Graham Cluley of computer security firm Sophos said the hackers were apparently able to access the call "because they have compromised a police investigator's email account."

"No doubt the police authorities will be appalled to realize that the very people that they are trying to apprehend, could have been tuning in to their internal conversations," Cluley said in a blog post.

During the call, the British and American participants discuss some of the targets of their operations including Jake Davis and Ryan Cleary, two British teenagers who were arrested last year over hacking.

Other names mentioned during the call are bleeped out.

Davis is charged with hacking into websites, including that of Britain's Serious Organised Crime Agency, which was out of service for several hours on June 20 after apparently being targeted.

Cleary was detained in connection with a month-long global rampage last year by the Anonymous splinter group Lulz Security.

At one point in the call, a British participant thanks his American counterpart for helping out with an examination of Cleary's hard drive.

Later, a British participant mentions a hacker from West Midlands who goes by the handle "tehwongz."

"He's a 15-year-old who's basically just doing this all for attention and a bit of an idiot," he said, going on to describe him as "a pain in the bum."

Last month, Anonymous briefly knocked the FBI and Justice Department websites offline in retaliation for the US shutdown of file-sharing site Megaupload.

In late 2010, Anonymous attacked the websites of Amazon, Visa, MasterCard, PayPal and others in retaliation for their decisions to stop working with Julian Assange's anti-secrecy site WikiLeaks.

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Hackers deface website of lawyers for US Marine
Washington (AFP) Feb 3, 2012 - Members of the hacker group Anonymous defaced the website on Friday of the law firm that defended a US Marine who faced charges in connection with the 2005 killing of 24 Iraqi civilians.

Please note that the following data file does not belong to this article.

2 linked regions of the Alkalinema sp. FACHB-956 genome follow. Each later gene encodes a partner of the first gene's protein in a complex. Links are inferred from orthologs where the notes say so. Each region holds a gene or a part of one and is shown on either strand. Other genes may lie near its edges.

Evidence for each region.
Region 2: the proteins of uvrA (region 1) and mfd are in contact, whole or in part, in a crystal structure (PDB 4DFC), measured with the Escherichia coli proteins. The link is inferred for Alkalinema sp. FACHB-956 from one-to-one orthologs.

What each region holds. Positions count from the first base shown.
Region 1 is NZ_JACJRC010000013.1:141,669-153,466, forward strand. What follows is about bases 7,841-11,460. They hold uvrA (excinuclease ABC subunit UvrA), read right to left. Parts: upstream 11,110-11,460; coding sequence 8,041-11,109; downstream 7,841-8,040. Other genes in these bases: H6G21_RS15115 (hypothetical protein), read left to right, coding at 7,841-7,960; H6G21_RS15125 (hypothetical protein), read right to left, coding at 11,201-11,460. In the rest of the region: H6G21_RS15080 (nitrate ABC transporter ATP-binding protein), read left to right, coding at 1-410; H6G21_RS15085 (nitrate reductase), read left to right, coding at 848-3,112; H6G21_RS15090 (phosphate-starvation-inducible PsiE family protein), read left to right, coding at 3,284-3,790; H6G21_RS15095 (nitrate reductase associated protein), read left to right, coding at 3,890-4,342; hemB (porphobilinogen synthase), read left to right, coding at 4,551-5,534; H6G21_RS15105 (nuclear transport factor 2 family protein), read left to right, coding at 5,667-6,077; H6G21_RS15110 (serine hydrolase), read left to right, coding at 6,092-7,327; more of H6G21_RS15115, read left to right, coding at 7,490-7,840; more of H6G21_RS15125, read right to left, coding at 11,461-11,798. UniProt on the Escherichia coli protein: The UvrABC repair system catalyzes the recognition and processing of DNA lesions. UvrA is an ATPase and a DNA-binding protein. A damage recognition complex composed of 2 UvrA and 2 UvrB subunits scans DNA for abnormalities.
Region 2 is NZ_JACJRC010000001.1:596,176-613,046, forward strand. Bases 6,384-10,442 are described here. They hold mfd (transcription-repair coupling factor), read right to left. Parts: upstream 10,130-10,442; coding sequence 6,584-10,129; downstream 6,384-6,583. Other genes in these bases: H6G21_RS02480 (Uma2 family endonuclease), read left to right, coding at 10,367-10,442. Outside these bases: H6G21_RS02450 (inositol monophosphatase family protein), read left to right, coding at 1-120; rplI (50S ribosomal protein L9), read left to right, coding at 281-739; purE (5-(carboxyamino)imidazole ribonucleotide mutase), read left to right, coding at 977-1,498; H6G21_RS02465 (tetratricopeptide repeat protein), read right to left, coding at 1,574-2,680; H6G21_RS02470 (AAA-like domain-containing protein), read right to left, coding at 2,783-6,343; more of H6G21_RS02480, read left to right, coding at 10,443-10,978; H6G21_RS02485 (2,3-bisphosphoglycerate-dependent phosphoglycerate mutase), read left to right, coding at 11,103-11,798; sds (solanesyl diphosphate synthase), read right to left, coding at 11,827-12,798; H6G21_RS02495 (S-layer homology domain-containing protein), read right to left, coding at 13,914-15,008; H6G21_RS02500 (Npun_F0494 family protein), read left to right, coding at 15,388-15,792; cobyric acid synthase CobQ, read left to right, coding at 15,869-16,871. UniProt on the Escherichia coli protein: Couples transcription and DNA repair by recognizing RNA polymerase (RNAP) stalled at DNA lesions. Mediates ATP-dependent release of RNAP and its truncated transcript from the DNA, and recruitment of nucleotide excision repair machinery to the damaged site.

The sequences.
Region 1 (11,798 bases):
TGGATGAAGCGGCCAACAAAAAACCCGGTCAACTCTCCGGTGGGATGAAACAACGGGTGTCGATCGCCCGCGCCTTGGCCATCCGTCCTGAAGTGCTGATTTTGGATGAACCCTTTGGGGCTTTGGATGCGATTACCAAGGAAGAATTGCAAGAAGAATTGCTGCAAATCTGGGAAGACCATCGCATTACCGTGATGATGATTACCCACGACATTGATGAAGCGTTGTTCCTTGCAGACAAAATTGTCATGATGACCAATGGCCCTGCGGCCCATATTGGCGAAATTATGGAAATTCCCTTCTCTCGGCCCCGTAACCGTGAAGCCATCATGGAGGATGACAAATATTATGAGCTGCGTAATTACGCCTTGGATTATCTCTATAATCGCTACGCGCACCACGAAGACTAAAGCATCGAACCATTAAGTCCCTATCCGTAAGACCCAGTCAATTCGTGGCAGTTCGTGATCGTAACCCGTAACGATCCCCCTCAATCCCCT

Anonymous, in a statement which appeared on the website of the law firm of Puckett and Faraj, also claimed to have published online three gigabytes of private email messages of attorneys Neal Puckett and Haytham Faraj.

"The contents of these email messages include detailed records, transcripts, testimony, trial evidence, and legal defense donation records pertaining to not only Frank Wuterich but also many other marines they have represented," Anonymous said.

Puckett served as the lead defense lawyer for Staff Sergeant Frank Wuterich, who faced a US military court martial last month in connection with the killings in the Iraqi town of Haditha.

Wuterich, 31, admitted one count of negligent dereliction of duty but manslaughter charges were dropped as part of a plea deal.

Wuterich, who led an eight-man squad whose other members have all been let off, was sentenced to 90 days of confinement and reduced in rank to private but will serve no jail time under the deal with prosecutors.

Anonymous, in the statement on the puckettfaraj.com website, said it wanted to bring attention to the "brutality of US imperialism."

"Can you believe this (expletive deleted) had his charges reduced to involuntary manslaughter and got away with only a pay cut?" it said.

"Meanwhile Bradley Manning who was brave enough to risk his life and freedom to expose the truth about government corruption is threatened with life imprisonment," the group said in a reference to the US soldier accused of leaking classified US documents to WikiLeaks.

A receptionist who answered the phone at Puckett and Faraj said the firm's website was now offline. She said there would be no immediate statement about the hacking incident.

Following the Wuterich verdict, Ali Mussawi, spokesman for Iraqi Prime Minister Nuri al-Maliki, said "the punishment is not suitable with the crime that was committed."

"We will keep pursuing the legal channels to fight for the rights of our citizens who were victims of indiscriminate shooting, without having committed any sins," Mussawi said.

The hacking of the Puckett and Faraj website was announced shortly after Anonymous released a recording on YouTube of a conference call between FBI and Scotland Yard agents discussing operations against the hacker group.


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Turkey investigates army's 2007 'e-coup'
Ankara (AFP) Feb 2, 2012